Filed under: Iraq • Joe Biden • South Carolina
October 1st, 2007
02:25 PM ET
15 years ago

Groups criticize McCain for calling U.S. 'Christian nation'

McCain sought to clarify his remarks Sunday.

WASHINGTON (CNN) - Muslim and Jewish groups on Monday sharply criticized Sen. John McCain's comments that he would prefer a Christian president to lead the United States.

The Arizona Republican's remarks came in an interview with Beliefnet, a Web site that covers religious issues and affairs.

"I just have to say in all candor that since this nation was founded primarily on Christian principles, personally, I prefer someone who has a grounding in my faith," the GOP presidential hopeful told the Web site in an interview published Saturday.

McCain also said he agreed with a recent poll that 55 percent of Americans believe the U.S. Constitution establishes a Christian nation. "I would probably have to say yes, that the Constitution established the United States of America as a Christian nation," he said.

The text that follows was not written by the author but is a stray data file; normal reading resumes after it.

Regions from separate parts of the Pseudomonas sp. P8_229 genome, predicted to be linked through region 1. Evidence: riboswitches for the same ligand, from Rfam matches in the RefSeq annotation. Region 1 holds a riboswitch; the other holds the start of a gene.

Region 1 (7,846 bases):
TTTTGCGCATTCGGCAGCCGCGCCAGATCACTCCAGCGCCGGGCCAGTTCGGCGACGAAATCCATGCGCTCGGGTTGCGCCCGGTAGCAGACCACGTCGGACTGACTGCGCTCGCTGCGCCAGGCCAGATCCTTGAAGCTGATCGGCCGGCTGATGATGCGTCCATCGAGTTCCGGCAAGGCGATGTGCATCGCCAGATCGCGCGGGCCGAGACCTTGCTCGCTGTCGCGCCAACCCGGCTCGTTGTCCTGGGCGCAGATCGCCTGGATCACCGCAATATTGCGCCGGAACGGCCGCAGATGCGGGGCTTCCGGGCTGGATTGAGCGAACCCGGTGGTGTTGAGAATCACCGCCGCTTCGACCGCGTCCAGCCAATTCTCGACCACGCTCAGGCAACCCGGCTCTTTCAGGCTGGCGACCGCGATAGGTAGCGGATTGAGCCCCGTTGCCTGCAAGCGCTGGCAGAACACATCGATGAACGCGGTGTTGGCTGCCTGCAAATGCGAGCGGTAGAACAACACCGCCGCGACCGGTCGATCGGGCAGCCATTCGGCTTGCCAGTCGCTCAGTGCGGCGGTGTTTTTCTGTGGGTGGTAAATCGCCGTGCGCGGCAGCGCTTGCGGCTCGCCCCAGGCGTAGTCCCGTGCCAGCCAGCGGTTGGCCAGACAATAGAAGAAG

Full story

- CNN's Alexander Mooney and Sareena Dalla

Filed under: John McCain • New Hampshire • South Carolina
October 1st, 2007
02:12 PM ET
15 years ago

Edwards raises $7 million in third quarter

The Edwards campaign reported their third quarter fundraising numbers Monday.

WASHINGTON (CNN) - Former Sen. John Edwards, D-North Carolina, raised $7 million in the third quarter fundraising period, his presidential campaign announced Monday.

So far, Edwards has raised more than $30 million, and Deputy Campaign Manager Jonathan Prince said the campaign is on the right track to reach its goal of $40 million by January. Prince credited the campaign's aggressive grassroots outreach and said the Edwards received donations from 150,000 Americans, with 97 percent of the contributions less than $250.

Edwards announced last week that he would seek public financing for his campaign, which Prince said would bring the campaign up from $12 million to $22 million in cash on hand for the first primary. Edwards challenged to Sen. Hillary Clinton, D-New York, and Sen. Barack Obama, D-Illinois, to join him in accepting public financing.

Earlier in the day, Obama reported that he raised $20 million in the third quarter - all but $1 million can be spent in the primary.

Related: Obama raises at least $20 million in third quarter

–CNN Associate Producer Lauren Kornreich

Filed under: John Edwards
October 1st, 2007
02:00 PM ET
15 years ago